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National data show mortality rates climbed 23% in 2020, primarily driven by increases among American Indian or Alaska Native people.
National rates of alcohol-assisted liver disease mortality increased by more than 23% from 2019 to 2020, according to new research.1
New data from a team of US investigators show that deaths due to alcohol-associated liver disease spiked during the COVID-19 pandemic, with all but 1 state reporting an increase in age-adjusted mortality from the condition. The issue seems to particularly impact American Indian or Alaska Native people, who are at a 6-fold increased risk of mortality compared to White people.
Led by Jagpreet Chhatwal, PhD, of the Institute for Technology Assessment at Massachusetts General Hospital and Harvard Medical School, investigators conducted an analysis of association between race and alcohol-associated liver disease mortality in US states during the COVID-19 pandemic. They noted the mean US life expectancy declining to 77.3 years in 2021—its lowest mark since 1996, and an average particularly brought down by significantly declining life expectancies among non-Hispanic American Indian or Alaska Native populations.
The third-leading cause of death for this group was chronic liver disease, after COVID-19 and unintentional injuries, investigators noted. The increase in such a disease is directly tied to increases in alcohol-associated liver disease.
“Rates of alcohol-associated liver disease increased by 43% from 2009 to 2015, accounting for over $5 billion in direct health care costs in 2015,” investigators wrote. “This problem was exacerbated by the COVID-19 pandemic, during which alcohol-associated liver disease deaths increased by 22.4%”
Chhatwal and colleagues used data from the 2019 – 2020 Centers for Disease Control and Prevention (CDC) WONDER Multiple Cause of Death database. They extracted age-adjusted mortality rates for alcohol-associated chronic liver disease per 100,000 people based on their US state and race, via the International Statistical Classification of Diseases and Related Health Problems.
Identified races for assessment included American Indian or Alaska Native, Asian or Pacific Islander, Black or African American, and White.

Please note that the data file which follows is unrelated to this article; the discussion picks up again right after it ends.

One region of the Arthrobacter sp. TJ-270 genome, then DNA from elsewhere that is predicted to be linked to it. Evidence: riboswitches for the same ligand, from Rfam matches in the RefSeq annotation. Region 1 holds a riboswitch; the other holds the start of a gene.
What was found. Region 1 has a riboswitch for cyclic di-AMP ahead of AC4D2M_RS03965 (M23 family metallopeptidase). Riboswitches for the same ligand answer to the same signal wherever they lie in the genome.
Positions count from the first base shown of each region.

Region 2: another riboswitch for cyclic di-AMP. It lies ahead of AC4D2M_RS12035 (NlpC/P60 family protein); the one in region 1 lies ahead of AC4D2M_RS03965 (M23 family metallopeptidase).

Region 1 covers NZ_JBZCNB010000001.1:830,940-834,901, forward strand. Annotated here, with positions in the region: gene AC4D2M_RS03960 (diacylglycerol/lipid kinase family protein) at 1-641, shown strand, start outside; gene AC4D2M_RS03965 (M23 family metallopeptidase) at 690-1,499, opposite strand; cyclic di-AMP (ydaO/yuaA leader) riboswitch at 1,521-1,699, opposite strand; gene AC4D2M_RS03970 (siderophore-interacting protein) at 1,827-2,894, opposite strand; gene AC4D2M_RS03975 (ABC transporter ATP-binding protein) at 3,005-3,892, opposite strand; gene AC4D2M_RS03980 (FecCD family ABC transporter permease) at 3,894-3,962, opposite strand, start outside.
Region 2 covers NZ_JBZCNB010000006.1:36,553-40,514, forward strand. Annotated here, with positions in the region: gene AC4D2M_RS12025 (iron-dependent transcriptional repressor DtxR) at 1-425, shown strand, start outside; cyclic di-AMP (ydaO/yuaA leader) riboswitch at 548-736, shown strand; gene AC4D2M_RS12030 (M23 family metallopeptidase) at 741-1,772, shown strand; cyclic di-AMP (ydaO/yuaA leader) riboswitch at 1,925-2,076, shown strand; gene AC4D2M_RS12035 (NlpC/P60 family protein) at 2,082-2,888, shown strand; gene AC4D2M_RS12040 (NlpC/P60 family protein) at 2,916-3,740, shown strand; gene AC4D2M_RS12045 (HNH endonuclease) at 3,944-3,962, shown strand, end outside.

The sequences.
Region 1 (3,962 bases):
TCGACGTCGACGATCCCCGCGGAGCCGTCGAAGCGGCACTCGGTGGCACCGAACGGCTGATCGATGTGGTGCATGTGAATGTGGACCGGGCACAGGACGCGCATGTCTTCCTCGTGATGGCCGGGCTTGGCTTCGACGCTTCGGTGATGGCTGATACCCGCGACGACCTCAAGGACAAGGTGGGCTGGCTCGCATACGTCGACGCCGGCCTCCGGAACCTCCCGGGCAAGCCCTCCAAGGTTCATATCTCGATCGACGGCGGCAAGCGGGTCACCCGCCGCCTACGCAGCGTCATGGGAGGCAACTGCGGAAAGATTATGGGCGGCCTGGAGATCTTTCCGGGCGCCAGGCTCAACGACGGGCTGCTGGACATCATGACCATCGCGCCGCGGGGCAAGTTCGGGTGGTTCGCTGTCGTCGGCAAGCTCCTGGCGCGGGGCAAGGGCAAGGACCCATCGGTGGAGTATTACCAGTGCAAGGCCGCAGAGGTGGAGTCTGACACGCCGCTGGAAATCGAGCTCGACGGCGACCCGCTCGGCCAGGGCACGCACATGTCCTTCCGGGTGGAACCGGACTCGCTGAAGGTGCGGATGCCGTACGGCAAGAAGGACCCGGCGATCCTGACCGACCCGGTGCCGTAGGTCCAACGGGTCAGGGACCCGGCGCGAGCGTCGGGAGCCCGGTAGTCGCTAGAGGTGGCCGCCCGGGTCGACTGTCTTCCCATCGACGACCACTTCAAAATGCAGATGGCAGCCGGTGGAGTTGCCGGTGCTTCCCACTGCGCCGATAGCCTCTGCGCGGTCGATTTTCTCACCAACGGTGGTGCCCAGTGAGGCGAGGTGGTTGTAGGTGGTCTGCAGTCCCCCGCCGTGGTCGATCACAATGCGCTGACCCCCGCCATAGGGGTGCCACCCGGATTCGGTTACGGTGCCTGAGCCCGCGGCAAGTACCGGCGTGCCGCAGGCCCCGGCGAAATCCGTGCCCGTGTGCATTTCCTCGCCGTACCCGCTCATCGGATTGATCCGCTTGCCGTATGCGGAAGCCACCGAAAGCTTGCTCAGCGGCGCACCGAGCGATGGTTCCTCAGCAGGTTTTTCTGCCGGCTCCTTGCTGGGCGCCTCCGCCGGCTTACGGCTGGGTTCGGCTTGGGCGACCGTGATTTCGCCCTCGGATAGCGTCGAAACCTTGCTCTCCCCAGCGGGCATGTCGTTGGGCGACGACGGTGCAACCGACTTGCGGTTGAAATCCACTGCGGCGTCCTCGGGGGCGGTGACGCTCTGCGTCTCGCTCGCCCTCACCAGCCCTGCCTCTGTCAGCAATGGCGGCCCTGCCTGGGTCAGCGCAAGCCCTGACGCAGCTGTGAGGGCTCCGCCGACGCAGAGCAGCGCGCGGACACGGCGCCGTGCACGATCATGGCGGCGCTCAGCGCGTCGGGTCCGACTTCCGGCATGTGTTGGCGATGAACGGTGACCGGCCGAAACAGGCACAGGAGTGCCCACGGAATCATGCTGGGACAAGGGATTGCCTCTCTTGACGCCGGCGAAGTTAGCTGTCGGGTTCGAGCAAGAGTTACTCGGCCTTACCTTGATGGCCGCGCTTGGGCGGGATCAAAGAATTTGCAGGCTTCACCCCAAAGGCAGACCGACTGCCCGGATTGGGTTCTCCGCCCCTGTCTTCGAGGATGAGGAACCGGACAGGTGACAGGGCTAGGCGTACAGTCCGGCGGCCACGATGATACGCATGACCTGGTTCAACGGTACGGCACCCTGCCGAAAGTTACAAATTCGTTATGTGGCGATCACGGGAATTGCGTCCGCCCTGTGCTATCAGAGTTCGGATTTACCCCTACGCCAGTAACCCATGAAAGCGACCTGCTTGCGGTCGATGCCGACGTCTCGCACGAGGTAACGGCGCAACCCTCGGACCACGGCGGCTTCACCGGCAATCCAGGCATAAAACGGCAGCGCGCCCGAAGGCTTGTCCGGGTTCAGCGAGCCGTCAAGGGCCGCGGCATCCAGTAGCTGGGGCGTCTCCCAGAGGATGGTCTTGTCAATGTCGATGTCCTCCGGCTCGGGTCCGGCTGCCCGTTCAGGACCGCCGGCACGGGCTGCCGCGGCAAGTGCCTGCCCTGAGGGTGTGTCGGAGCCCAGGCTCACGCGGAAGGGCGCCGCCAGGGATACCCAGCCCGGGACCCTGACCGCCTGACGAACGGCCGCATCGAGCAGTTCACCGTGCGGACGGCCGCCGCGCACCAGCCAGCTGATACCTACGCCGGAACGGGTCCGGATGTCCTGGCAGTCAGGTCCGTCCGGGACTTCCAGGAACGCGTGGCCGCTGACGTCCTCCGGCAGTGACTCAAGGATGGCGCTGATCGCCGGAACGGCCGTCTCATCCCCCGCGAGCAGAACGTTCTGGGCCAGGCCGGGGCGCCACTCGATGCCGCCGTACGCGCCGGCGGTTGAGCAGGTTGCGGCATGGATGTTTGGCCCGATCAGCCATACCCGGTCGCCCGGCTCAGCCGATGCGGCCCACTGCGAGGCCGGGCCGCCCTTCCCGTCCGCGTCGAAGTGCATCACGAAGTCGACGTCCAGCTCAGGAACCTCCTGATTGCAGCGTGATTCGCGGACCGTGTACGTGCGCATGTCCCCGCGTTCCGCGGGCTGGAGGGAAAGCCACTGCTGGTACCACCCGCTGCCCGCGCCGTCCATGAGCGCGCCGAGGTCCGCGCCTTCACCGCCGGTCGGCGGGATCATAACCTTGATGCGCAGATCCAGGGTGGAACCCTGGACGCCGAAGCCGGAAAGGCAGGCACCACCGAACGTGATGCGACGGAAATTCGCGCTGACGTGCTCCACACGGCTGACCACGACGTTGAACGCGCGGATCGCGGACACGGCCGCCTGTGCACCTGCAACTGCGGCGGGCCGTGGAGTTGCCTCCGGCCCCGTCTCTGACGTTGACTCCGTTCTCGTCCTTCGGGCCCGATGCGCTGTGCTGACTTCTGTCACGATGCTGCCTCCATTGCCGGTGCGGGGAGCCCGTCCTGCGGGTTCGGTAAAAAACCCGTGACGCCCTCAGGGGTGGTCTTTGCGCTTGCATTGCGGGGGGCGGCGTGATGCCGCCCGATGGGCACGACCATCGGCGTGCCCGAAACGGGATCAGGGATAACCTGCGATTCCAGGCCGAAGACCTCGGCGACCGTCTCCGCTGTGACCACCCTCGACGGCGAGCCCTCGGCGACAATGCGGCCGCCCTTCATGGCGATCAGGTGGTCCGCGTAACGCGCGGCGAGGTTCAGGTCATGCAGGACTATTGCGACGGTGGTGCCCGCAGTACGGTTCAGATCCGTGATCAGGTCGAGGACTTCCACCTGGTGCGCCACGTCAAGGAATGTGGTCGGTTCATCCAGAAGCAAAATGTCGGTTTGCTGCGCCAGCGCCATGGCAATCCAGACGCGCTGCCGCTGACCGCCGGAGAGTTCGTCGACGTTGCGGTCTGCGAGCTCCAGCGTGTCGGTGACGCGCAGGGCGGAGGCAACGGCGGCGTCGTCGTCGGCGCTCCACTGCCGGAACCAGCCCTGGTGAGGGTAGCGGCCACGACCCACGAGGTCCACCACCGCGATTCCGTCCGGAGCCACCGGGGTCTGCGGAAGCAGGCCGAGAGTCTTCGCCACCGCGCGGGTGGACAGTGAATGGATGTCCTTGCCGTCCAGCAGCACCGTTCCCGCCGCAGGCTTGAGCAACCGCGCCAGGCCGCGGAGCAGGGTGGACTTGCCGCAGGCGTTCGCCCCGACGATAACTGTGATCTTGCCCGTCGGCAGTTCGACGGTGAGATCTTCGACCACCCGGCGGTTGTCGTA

The prevalence of alcohol-associated liver disease increased among Americans during the COVID-19 pandemic; the states with the greatest age-adjusted mortality rates for the disease corresponded to states with the greatest such rates for American Indian or Alaska Native populations.
The national mortality rate increased for alcohol-associated liver disease increased from 6.4 to 7.9 people per 100,000 (23.4% increase) from 2019 – 2020. State-level age-adjusted mortality rates for the condition increased in 49 of 50 states, with West Virginia being the lone state where annual rates decreased.
In 2019, highest age-adjusted mortality rate for alcohol-associated liver disease in a state was 95.3 per 100,000, in South Dakota. In 2020, the highest was in Wyoming—at 199.4 per 100,000. In each case, the mortality rate was greatest among the American Indian or Alaska Native populations.
Investigators additionally observed 68.5 deaths per 100,000 American Indian or Alaska Native people due to alcohol-associated liver disease in 2020; comparatively, just 11.7 deaths per 100,000 White people were observed—a 5.85-fold difference. Despite representing only 3.2% of the US population in 2020, American Indian or Alaska Native populations constituted 9.6% of all alcohol-associated liver disease deaths.
Chhatwal and colleagues noted that, though alcohol consumption is less likely among this adversely-affected population, they are observed to be more likely to drink excessively—a key component of alcohol-associated liver disease risk.
“However excessive drinking is not the only factor associated with ALD mortality,” they wrote. “Systemic failures, such as insufficient preventive care and underfunded resources, also contribute to high mortality for American Indian or Alaska Native individuals.”
Though the trial was limited by the heterogeneity of populations including American Indian or Alaska Native persons in the US, as well as risk of racial misclassification of people on death certificates, investigators concluded alcohol-associated liver disease represents “a significant burden on the US health care system” that may only worsen.
“American Indian or Alaska Native individuals are particularly vulnerable to alcohol-associated liver disease; thus, policy actions must be taken, including wide implementation of universal alcohol screening and provision of federal and state resources for alcohol-associated liver disease through the Indian Health Services and Urban Indian Organizations in both tribal and urban areas,” they wrote. “Such actions could help mitigate the growing alcohol-associated liver disease burden.”
Kulkarni NS, Wadhwa DK, Kanwal F, Chhatwal J. Alcohol-Associated Liver Disease Mortality Rates by Race Before and During the COVID-19 Pandemic in the US. JAMA Health Forum. 2023;4(4):e230527. doi:10.1001/jamahealthforum.2023.0527